Developmental Milestones

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  • What Are Developmental Milestones?

    Developmental milestones are functional skills or age-specific tasks that most children learn or demonstrate in predictable stages of growth.

    How Do They Develop?

    Developmental milestones are like stepping stones, with each milestone building upon the previous to support a child’s growth and development. For example, most children learn to crawl and pull themselves up to a standing position before they learn to walk. A child’s development progresses through four major skill areas:

    • • Movement and muscle
    • • Communication and expression
    • • Play and social
    • • Thinking and problem solving

    In reality, each milestone does not develop in isolation, as development in one area is reinforced and enhanced by growth in others.

  • Every Child is Unique

    This natural progression of growth makes it important to understand every developmental milestone as a way to gauge each new stage of development in your child’s life. Every child develops, learns, and plays at their own pace

  • By 6 months:

    • Rolls both ways (front to back, back to front)

    • Sits without support

    • Responds to own name

    • Explores toys with hands and mouth

    • Looks for partially hidden objects

    • Imitates sounds that you make

    • Transfers objects from one hand to the other

    • Makes “happy” and “sad” noises

    By 18 months:

    • Climbs onto and down from furniture assisted

    • Points to pictures in a book with index finger

    • Stacks items such as books

    • Knows three body parts

    • Uses several words including “no” and “mine”

    • Plays with toys by their function (phone, comb, cups)

    • Tries to activate a toy (winding, flipping switch, pushing)

    • Does things for attention and looks for a reaction

    By 36 months:

    • Catches a ball against chest

    • Undresses and unties shoes

    • Names actions in pictures (e.g., running, crying)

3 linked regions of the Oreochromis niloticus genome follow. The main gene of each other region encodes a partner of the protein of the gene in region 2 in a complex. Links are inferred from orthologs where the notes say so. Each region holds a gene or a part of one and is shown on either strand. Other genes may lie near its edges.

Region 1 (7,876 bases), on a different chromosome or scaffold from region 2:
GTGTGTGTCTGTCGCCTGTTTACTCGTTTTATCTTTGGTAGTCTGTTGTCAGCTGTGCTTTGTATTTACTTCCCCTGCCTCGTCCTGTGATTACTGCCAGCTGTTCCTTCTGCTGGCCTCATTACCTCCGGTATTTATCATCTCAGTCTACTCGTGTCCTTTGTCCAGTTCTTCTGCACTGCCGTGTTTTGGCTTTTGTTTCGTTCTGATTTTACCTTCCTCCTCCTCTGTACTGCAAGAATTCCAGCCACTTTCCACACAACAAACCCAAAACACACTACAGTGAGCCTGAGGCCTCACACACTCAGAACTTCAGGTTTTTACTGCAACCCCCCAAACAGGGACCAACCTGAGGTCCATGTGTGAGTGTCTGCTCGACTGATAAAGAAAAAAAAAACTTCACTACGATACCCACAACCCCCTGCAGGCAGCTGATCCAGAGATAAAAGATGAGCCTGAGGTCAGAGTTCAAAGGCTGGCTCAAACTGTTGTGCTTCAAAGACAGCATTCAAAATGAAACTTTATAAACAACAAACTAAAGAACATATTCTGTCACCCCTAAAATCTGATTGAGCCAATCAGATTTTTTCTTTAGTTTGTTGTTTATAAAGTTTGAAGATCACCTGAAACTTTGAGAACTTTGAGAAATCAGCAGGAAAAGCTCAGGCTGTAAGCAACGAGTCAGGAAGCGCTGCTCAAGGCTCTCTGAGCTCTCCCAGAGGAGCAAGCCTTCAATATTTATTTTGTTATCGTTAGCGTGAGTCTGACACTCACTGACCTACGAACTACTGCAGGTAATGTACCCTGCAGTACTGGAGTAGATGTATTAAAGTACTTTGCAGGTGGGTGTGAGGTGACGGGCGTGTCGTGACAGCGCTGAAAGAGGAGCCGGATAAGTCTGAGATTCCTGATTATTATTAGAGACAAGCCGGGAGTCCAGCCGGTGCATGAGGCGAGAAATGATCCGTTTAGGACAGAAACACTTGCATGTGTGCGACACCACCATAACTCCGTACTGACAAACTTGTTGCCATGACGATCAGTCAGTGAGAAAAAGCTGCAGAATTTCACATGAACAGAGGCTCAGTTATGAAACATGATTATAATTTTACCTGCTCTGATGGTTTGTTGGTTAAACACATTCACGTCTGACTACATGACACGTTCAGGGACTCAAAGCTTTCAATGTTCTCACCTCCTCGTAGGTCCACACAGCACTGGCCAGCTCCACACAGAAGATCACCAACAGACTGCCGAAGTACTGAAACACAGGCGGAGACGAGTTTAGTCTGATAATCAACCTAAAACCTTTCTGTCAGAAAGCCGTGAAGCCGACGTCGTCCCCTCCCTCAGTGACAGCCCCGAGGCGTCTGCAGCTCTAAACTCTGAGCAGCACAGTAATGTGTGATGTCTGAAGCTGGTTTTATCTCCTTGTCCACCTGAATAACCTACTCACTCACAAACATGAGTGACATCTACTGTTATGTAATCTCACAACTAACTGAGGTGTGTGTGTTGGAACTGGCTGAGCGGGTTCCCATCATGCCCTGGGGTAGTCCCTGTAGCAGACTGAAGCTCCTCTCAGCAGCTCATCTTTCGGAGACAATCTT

• Answers “what” and “where” questions

    • Categorizes by group (trucks, animals, foods)

    • Completes 4 to 5 piece puzzles

    • When looking at books, can tell the difference between

    words and pictures

    • Starts to make friends

    By 5 years:

    • Balances on one foot, skips and jumps forward

    • Cuts out shapes with scissors

    • Understands 13,000 words

    • Answers questions about a story

    • Compares amounts using words like “more”, “less”, “same”

    • Plays simple board games

    • Acts out plays and stories

    • Understands rules

  • By 12 months:

    • Scoots or crawls

    • Walks with or without support

    • Babbles and says “Mama” and “Dada”

    • Responds to simple requests

    • Pokes and points with index finger

    • Uses thumb and index finger to pick up small items

    • Has strong preference for primary caregiver

    • Imitates gestures like a wave or a kiss

    By 24 months:

    • Kicks a ball and can walk on tiptoes

    • Begins to run

    • Uses simple sentences of 2 or more words

    • Follows simple directions (e.g., “hand me your book”)

    • Sorts items by color, shape and size

    • Is learning to share and take turns

    • Scribbles and may begin to copy vertical lines and circles

    • Recites repeated phrases from well-known books

    By 4 years:

    • Steers a tricycle or pedal car around objects

    • Colors within lines and can draw a face

    • Knows opposites (hot/cold; big/little)

    • Asks “when” “why” and “how” questions

    • Uses regular past tense (“ed”)

    • Correctly counts out 10 items (1-1 correspondence)

    • Recognizes name in print

    • Pretends by role playing


    Over 5:

    • Hops and gallops in a straight line

    • Uses mature (tripod) pencil grasp

    • Can wait their turn

    • Produces all sounds correctly (by 7)

    • Correctly uses past and future tenses

    • Listens to stories without pictures

    • Identifies start and end sounds in words

    • Adds and subtracts simple numbers